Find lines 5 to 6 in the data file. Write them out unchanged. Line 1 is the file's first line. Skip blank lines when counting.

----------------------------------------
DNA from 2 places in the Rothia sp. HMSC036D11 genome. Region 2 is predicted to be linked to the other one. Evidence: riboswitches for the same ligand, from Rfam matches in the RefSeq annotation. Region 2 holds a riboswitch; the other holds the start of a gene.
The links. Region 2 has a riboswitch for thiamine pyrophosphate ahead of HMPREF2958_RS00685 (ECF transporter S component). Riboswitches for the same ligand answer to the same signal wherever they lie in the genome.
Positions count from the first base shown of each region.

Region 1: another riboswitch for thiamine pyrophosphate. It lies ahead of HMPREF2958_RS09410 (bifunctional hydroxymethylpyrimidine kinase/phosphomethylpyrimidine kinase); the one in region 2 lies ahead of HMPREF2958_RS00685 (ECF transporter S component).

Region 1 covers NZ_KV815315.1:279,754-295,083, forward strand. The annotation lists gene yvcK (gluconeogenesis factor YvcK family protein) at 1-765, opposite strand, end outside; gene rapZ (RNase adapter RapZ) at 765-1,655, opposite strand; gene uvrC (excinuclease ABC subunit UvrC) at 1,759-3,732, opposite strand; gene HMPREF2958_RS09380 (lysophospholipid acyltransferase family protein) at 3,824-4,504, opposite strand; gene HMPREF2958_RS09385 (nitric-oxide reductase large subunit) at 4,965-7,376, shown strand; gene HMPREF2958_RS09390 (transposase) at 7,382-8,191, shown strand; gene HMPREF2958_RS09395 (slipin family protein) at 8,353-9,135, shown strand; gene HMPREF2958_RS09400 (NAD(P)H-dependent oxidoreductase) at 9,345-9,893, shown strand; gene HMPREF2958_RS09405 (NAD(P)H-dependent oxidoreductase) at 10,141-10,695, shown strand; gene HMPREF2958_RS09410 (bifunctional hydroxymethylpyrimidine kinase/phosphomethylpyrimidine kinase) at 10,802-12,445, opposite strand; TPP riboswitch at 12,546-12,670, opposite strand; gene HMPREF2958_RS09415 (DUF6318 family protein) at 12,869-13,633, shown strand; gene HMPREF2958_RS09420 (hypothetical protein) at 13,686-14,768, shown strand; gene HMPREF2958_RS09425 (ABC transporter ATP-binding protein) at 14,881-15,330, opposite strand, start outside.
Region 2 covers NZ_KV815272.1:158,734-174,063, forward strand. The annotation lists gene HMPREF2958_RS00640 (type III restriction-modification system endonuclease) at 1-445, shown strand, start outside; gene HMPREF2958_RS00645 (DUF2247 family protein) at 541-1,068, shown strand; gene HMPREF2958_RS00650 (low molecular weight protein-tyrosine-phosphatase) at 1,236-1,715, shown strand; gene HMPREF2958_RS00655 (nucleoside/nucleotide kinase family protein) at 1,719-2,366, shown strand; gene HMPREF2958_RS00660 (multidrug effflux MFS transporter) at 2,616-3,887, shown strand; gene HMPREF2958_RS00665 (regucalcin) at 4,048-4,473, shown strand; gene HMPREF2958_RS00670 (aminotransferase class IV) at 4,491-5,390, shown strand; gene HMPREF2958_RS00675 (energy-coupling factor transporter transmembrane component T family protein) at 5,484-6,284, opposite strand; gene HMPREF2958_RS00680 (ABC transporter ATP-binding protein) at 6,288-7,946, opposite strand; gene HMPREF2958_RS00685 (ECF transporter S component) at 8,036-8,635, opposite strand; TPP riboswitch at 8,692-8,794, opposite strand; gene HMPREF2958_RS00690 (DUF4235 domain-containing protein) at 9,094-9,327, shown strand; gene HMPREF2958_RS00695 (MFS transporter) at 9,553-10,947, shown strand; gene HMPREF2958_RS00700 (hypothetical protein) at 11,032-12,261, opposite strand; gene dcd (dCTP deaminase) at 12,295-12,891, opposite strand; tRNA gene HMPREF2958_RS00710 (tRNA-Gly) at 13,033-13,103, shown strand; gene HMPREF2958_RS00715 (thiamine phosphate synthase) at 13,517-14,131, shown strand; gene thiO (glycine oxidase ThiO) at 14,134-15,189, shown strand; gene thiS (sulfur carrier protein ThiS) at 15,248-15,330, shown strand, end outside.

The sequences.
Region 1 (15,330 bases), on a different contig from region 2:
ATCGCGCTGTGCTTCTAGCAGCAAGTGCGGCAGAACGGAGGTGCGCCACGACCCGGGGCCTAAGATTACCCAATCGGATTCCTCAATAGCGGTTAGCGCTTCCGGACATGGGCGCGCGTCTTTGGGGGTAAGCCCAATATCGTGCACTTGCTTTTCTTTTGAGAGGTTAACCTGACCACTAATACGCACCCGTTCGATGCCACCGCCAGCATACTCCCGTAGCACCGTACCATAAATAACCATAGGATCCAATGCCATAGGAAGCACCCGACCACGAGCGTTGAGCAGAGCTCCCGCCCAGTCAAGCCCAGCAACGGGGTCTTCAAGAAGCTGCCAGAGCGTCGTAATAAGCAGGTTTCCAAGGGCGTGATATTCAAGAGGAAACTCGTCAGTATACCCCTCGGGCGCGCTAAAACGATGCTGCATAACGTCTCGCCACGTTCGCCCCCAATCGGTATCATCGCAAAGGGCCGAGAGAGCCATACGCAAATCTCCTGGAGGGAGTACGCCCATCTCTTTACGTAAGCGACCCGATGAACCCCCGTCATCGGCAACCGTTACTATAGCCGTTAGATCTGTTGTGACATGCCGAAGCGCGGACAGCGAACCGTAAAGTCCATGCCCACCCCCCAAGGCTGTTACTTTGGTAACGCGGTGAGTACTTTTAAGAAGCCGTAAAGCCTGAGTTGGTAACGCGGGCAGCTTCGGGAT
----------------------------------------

Region 1 covers NZ_KV815315.1:279,754-295,083, forward strand. The annotation lists gene yvcK (gluconeogenesis factor YvcK family protein) at 1-765, opposite strand, end outside; gene rapZ (RNase adapter RapZ) at 765-1,655, opposite strand; gene uvrC (excinuclease ABC subunit UvrC) at 1,759-3,732, opposite strand; gene HMPREF2958_RS09380 (lysophospholipid acyltransferase family protein) at 3,824-4,504, opposite strand; gene HMPREF2958_RS09385 (nitric-oxide reductase large subunit) at 4,965-7,376, shown strand; gene HMPREF2958_RS09390 (transposase) at 7,382-8,191, shown strand; gene HMPREF2958_RS09395 (slipin family protein) at 8,353-9,135, shown strand; gene HMPREF2958_RS09400 (NAD(P)H-dependent oxidoreductase) at 9,345-9,893, shown strand; gene HMPREF2958_RS09405 (NAD(P)H-dependent oxidoreductase) at 10,141-10,695, shown strand; gene HMPREF2958_RS09410 (bifunctional hydroxymethylpyrimidine kinase/phosphomethylpyrimidine kinase) at 10,802-12,445, opposite strand; TPP riboswitch at 12,546-12,670, opposite strand; gene HMPREF2958_RS09415 (DUF6318 family protein) at 12,869-13,633, shown strand; gene HMPREF2958_RS09420 (hypothetical protein) at 13,686-14,768, shown strand; gene HMPREF2958_RS09425 (ABC transporter ATP-binding protein) at 14,881-15,330, opposite strand, start outside.
Region 2 covers NZ_KV815272.1:158,734-174,063, forward strand. The annotation lists gene HMPREF2958_RS00640 (type III restriction-modification system endonuclease) at 1-445, shown strand, start outside; gene HMPREF2958_RS00645 (DUF2247 family protein) at 541-1,068, shown strand; gene HMPREF2958_RS00650 (low molecular weight protein-tyrosine-phosphatase) at 1,236-1,715, shown strand; gene HMPREF2958_RS00655 (nucleoside/nucleotide kinase family protein) at 1,719-2,366, shown strand; gene HMPREF2958_RS00660 (multidrug effflux MFS transporter) at 2,616-3,887, shown strand; gene HMPREF2958_RS00665 (regucalcin) at 4,048-4,473, shown strand; gene HMPREF2958_RS00670 (aminotransferase class IV) at 4,491-5,390, shown strand; gene HMPREF2958_RS00675 (energy-coupling factor transporter transmembrane component T family protein) at 5,484-6,284, opposite strand; gene HMPREF2958_RS00680 (ABC transporter ATP-binding protein) at 6,288-7,946, opposite strand; gene HMPREF2958_RS00685 (ECF transporter S component) at 8,036-8,635, opposite strand; TPP riboswitch at 8,692-8,794, opposite strand; gene HMPREF2958_RS00690 (DUF4235 domain-containing protein) at 9,094-9,327, shown strand; gene HMPREF2958_RS00695 (MFS transporter) at 9,553-10,947, shown strand; gene HMPREF2958_RS00700 (hypothetical protein) at 11,032-12,261, opposite strand; gene dcd (dCTP deaminase) at 12,295-12,891, opposite strand; tRNA gene HMPREF2958_RS00710 (tRNA-Gly) at 13,033-13,103, shown strand; gene HMPREF2958_RS00715 (thiamine phosphate synthase) at 13,517-14,131, shown strand; gene thiO (glycine oxidase ThiO) at 14,134-15,189, shown strand; gene thiS (sulfur carrier protein ThiS) at 15,248-15,330, shown strand, end outside.